Review: Unfriended (2015) – the Horror Film for the Millennials

Posted in Articles, Featured Items, Reviews by - April 19, 2015
Review: Unfriended (2015) – the Horror Film for the Millennials

SYNOPSIS:
A group of online chat room friends find themselves haunted by a mysterious, supernatural force using the account of their dead friend.

REVIEW:
Unfriended, the latest Blumhouse release from writer Nelson Greaves and director Levan Gabriadze, is the horror film for the millennial generation tapping into their social habits and preying upon their social fears. It also paints Generation Y in an extremely unfavorable light in order to share a revenge tale where a group of teens are haunted by the spirit of troubled school mate who was bullied into committing suicide. It is a tale straight out of modern news stories about the ill effects from the rise and domination of social media’s impact on today’s teens. The film is unique in its approach to its storytelling leaning heavily, almost entirely, upon its gimmick. The story is told from the screen of its lead protagonist, a young girl named Blaire, as she and a handful of her friends join a Skype call gone wrong. In real time, the audience follows the narrative through a series of YouTube videos, text messages and frantic Facebook posts. Except for a few flashback videos, the characters are never in the same room and watch in horror as each is tested with their very lives one delete keystroke away from death. Not entirely successful, struggling to keep draw its audience into the core emotion of the conflict and drama, Unfriendly successfully takes a unique look at what scares today’s youth. But, whether the film will remain relevant in the next five years remains in question, it may be to keyed in on the specifics of this day and time. Certain to be a hit with teens and twenty-somethings, the found footage social horror flick will likely fail to register with older genre fans.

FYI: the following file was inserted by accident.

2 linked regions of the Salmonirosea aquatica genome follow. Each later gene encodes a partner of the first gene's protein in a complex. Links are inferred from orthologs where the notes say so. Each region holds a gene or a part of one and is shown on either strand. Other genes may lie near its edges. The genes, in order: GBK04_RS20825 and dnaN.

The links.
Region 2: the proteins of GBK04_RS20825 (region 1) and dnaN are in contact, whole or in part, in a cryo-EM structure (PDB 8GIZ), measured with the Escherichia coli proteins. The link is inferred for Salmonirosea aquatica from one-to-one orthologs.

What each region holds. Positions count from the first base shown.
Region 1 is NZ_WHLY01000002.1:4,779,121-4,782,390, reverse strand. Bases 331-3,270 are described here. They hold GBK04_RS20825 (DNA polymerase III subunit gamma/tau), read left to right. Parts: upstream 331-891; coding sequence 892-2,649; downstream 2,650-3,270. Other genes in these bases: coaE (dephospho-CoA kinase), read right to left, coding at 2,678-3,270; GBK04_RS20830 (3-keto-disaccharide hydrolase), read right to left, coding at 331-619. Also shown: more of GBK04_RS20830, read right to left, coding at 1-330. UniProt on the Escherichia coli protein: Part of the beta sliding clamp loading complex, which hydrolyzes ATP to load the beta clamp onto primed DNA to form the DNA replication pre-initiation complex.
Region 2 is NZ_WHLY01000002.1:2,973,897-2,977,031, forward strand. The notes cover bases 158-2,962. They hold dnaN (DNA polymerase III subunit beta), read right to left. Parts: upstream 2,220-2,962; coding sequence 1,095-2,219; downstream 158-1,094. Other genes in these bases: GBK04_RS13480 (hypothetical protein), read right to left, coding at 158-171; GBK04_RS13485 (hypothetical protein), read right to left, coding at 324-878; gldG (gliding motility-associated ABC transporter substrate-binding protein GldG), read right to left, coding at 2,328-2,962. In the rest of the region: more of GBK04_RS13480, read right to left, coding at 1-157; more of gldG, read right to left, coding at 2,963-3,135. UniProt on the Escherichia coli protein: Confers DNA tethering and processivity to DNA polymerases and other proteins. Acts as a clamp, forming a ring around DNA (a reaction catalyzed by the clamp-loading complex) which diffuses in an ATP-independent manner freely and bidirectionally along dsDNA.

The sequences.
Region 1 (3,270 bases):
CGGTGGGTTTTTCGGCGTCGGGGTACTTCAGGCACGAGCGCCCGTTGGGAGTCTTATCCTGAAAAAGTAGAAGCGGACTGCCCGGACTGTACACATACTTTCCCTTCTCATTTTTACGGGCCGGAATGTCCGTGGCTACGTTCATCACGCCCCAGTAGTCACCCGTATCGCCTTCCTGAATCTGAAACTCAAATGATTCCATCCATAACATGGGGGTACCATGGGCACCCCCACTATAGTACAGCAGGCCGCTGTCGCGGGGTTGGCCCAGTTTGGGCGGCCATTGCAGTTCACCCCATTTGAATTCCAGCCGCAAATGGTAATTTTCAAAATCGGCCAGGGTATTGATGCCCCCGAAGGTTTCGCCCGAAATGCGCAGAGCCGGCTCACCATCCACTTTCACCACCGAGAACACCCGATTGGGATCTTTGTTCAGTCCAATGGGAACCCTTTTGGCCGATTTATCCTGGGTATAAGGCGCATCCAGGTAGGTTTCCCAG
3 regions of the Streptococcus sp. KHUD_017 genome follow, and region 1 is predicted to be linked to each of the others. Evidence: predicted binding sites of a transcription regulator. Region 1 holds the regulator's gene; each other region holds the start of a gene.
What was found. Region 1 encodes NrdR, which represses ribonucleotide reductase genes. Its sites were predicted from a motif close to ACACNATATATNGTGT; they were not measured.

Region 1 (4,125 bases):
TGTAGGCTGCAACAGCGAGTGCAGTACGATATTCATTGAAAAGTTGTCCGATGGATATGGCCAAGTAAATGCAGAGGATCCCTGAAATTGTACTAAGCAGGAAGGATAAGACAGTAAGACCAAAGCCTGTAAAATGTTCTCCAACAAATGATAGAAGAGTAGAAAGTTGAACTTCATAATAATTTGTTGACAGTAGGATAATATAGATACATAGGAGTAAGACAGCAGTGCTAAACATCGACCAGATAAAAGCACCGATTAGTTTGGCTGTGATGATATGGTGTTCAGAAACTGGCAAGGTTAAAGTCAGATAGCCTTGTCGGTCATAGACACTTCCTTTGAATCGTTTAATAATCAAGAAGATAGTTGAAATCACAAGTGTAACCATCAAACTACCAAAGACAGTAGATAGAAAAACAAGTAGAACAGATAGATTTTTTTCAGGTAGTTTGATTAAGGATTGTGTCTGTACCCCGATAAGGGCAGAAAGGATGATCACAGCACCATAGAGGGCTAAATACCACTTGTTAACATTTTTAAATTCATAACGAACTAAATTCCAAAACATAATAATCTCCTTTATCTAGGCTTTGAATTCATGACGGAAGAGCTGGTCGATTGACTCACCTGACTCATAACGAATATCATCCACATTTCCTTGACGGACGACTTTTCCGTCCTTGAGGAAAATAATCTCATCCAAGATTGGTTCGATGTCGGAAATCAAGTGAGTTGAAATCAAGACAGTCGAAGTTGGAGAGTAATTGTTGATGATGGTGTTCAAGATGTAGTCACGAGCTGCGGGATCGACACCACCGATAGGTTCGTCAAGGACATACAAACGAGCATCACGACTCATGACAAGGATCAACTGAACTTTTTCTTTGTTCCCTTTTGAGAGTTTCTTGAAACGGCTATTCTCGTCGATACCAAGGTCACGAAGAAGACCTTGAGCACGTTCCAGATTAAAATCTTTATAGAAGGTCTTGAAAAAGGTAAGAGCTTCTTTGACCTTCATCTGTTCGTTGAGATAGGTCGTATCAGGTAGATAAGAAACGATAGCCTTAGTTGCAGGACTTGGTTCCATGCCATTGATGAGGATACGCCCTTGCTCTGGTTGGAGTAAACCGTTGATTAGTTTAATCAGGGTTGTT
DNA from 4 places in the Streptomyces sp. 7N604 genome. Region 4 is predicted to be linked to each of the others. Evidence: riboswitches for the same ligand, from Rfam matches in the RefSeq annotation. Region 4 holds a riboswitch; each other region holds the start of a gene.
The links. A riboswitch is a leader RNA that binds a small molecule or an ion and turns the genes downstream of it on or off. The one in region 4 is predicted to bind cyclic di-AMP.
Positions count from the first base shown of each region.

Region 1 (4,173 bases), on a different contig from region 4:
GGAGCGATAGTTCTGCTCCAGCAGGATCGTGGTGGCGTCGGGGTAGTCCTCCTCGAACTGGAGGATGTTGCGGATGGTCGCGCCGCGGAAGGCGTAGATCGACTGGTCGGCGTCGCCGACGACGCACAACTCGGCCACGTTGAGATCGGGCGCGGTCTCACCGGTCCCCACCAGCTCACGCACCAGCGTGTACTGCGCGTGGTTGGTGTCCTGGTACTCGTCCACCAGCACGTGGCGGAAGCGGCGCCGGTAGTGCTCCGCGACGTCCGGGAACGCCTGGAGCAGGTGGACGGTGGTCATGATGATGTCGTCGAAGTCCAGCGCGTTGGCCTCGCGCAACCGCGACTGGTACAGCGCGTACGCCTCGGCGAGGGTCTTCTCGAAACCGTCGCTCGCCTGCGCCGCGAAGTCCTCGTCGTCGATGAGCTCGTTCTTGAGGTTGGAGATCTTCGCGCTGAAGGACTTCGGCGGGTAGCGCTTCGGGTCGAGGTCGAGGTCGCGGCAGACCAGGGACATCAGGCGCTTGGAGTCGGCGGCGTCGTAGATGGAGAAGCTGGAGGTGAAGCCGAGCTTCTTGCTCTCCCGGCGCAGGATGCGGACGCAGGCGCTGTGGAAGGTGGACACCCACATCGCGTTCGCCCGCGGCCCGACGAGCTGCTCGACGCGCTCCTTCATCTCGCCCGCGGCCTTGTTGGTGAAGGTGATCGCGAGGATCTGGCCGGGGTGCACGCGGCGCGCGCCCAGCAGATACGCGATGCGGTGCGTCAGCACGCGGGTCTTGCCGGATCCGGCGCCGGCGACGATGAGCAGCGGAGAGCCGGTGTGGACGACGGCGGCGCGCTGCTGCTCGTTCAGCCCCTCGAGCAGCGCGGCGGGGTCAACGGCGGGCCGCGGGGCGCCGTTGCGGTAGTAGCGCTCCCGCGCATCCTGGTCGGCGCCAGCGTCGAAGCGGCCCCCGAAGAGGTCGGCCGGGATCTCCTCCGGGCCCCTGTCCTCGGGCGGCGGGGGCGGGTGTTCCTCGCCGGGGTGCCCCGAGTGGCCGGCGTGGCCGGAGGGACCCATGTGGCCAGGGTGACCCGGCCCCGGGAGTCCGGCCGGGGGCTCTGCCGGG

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While browsing the Internet about one year anniversary of the suicide of fellow student Laura Barns (Heather Sossaman), Blaire (Shelley Hennig) receives a Skype chat call from her boyfriend Mitch (Moses Jacob Storm). The two begin to flirt making plans for the Senior prom until their friends jump on the call, Jess (Renee Olstead), Ken (Jacob Wysocki) and Adam (Will Peltz). What they do not immediately realize is that a mysterious sixth caller is on the chat with them. As they struggle to determine what or who the extra caller may be, they phone in their chief suspect Val (Courtney Havlerson). It is not long before the caller, who has taken over their computers, begins to reveal she may be Laura Barns…back from the grave, to take revenge on those who posted the embarrassing videos online bullying her into a horrible decision to take her own life.